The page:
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Horizon Elder Law & Estate Planning Blog

Monday, October 17, 2016

Tip Sheet on How to Avoid Probate in California with Revocable Transfer on Death Deed by Deed and Record

How can you avoid probate on your home?

Probate is an expensive, long and drawn-out process. It eats away the time and energy of our loved ones after we die. It eats away at our assets as well, with money being funneled into court fees, attorneys’ fees and trustee fees. Many people avoid probate by setting up one or more trusts and transferring their assets into the trust.

Trusts vs. Quitclaim Deed vs. Transfer on Death Deed

Sometimes though, a trust isn’t always the best option to convey real property, especially for people with few assets. Thanks to a recent law signed by Governor Brown in 2016, there is another option for people who just want to transfer their home – the Revocable Transfer on Death Deed. 

Previously, people would use a quitclaim deed to transfer their residence without probate proceedings, but quitclaim deeds have their disadvantages, including:

  • Increase in property tax
  • potential large capital gains tax
  • Lender approval
  • Loss of control by current owner
  • Potential exposure to the transferee’s creditors and ex-spouse

Requirements for Transfer on Death Deed

A transfer on death deed allows a homeowner to transfer their home to one or more beneficiaries once the homeowner dies, thereby avoiding probate. In order to qualify for a transfer on death deed, the property must be:

  • A single family dwelling on less than 40 acres or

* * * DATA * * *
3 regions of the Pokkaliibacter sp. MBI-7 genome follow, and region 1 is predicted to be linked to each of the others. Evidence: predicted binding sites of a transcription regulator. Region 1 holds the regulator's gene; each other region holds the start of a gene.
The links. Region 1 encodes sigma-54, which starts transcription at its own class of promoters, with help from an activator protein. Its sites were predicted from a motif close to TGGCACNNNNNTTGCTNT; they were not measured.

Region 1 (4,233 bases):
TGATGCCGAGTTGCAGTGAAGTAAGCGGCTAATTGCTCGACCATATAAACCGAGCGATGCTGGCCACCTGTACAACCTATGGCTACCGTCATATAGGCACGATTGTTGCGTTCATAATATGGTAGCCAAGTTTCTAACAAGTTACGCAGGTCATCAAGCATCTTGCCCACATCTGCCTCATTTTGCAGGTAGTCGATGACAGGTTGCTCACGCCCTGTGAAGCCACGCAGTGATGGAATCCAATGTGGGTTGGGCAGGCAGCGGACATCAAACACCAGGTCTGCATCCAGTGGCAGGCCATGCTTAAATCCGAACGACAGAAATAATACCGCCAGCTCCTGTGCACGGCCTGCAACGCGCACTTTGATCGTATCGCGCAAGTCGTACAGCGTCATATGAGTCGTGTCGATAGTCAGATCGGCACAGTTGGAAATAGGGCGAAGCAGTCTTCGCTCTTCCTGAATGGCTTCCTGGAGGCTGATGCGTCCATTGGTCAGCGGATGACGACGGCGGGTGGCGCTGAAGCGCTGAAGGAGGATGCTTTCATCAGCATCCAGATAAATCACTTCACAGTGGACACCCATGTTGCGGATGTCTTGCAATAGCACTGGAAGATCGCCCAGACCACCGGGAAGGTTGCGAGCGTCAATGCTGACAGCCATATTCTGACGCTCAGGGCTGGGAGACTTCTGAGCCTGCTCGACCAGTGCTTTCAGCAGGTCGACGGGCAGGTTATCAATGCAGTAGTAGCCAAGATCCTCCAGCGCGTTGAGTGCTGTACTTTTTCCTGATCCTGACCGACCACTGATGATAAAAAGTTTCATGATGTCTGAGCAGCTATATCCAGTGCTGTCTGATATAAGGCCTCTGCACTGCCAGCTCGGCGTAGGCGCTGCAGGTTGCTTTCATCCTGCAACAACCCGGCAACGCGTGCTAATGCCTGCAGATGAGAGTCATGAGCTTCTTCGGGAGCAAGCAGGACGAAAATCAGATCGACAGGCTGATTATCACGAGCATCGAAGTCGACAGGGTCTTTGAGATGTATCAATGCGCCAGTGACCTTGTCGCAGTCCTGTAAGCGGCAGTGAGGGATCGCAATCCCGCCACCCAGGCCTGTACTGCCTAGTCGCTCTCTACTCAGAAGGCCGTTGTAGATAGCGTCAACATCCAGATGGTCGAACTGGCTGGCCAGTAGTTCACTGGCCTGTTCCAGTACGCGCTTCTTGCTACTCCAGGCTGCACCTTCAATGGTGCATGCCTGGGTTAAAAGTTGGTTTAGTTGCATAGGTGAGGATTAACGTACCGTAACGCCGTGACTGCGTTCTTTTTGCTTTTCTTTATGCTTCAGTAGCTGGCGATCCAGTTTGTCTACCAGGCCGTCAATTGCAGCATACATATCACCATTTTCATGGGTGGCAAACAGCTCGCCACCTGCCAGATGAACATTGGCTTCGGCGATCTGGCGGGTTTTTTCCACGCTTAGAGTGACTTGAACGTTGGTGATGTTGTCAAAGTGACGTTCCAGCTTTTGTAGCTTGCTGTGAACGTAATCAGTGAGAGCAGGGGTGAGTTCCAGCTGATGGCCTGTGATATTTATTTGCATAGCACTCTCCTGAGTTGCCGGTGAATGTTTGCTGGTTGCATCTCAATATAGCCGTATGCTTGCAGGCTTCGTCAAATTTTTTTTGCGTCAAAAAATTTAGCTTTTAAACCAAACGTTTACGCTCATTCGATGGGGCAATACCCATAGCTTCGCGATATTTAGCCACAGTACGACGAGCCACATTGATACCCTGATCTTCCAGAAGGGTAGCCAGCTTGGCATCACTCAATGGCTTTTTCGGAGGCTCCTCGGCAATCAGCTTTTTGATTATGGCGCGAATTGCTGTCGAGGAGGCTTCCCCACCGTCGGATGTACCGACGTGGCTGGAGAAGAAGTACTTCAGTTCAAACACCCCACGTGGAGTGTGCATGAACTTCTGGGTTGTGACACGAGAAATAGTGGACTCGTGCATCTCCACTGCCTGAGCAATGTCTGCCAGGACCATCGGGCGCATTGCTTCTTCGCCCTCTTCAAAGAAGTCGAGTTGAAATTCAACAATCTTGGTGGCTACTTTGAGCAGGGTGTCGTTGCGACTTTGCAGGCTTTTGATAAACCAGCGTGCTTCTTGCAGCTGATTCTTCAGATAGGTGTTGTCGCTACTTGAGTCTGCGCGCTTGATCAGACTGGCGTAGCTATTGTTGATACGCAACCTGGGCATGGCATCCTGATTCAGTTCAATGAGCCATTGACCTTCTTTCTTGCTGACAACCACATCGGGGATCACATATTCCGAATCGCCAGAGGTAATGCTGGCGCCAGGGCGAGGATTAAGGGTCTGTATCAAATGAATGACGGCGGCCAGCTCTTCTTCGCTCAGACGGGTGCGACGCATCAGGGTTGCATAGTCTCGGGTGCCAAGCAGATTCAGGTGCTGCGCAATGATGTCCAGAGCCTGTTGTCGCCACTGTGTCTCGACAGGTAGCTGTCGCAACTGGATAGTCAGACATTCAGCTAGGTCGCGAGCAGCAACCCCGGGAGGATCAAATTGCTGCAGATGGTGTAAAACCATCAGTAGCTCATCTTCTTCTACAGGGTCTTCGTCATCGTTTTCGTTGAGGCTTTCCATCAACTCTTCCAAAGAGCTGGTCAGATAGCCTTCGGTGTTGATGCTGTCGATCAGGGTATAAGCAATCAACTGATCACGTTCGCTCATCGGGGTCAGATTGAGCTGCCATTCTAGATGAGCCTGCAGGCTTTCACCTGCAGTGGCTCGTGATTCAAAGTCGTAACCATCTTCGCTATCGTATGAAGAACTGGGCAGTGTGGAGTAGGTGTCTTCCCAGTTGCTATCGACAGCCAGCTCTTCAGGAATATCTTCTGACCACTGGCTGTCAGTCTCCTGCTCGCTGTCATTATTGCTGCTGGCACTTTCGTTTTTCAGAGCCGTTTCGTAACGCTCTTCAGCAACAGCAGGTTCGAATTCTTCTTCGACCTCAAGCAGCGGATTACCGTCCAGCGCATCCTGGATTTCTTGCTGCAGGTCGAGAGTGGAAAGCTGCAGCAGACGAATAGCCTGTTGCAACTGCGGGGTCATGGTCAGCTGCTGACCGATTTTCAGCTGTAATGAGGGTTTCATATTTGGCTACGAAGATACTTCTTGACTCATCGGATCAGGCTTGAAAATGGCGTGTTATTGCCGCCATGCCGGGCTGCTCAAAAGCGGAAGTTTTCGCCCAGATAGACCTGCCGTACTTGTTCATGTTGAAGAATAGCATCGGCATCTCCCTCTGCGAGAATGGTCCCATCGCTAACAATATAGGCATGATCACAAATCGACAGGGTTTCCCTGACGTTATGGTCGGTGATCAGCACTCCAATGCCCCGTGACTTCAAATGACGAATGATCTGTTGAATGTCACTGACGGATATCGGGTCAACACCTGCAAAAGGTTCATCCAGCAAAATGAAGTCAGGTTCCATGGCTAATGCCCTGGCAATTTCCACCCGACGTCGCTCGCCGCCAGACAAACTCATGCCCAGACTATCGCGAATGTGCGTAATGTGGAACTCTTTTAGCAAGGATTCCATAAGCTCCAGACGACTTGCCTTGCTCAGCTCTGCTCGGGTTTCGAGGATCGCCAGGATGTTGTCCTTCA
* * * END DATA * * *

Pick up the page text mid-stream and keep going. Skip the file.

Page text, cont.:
• A multi-family dwelling of not more than 4 residential units

Additionally, the deed must:

  • Be signed and dated in front of a notary, and
  • Be recorded within 60 days from the date signed

The homeowner can revoke the transfer on death deed at any time by either recording a formal notice of revocation or by recording a new transfer on death deed. This type of deed has pitfalls, such as an inability of the beneficiary to obtain title insurance and creditors claims that may pass to the beneficiary.

Transfer on Death Deeds and Joint Tenancy

If the residence is held in joint tenancy or is community property with right of survivorship, all of the property will pass to the co-owner upon your death. With this in mind, the transfer on death deed will mean nothing unless you outlive the spouse/co-owner. In this situation, a trust might be more appropriate.

One final note…

Transfer on death deeds will not work if you are seeking to transfer your property to a minor, as this would violate California law. If you have minor children, a trust, custodian or guardian may be appropriate.

Avoiding probate can be done, and your odds of achieving this are increase dramatically with the help of an experienced estate-planning attorney. Attorney Julie Fiedler will listen to you and let you know what your best course of action is for avoiding probate.  Call today at 925-224-1185 to schedule a consultation.

 


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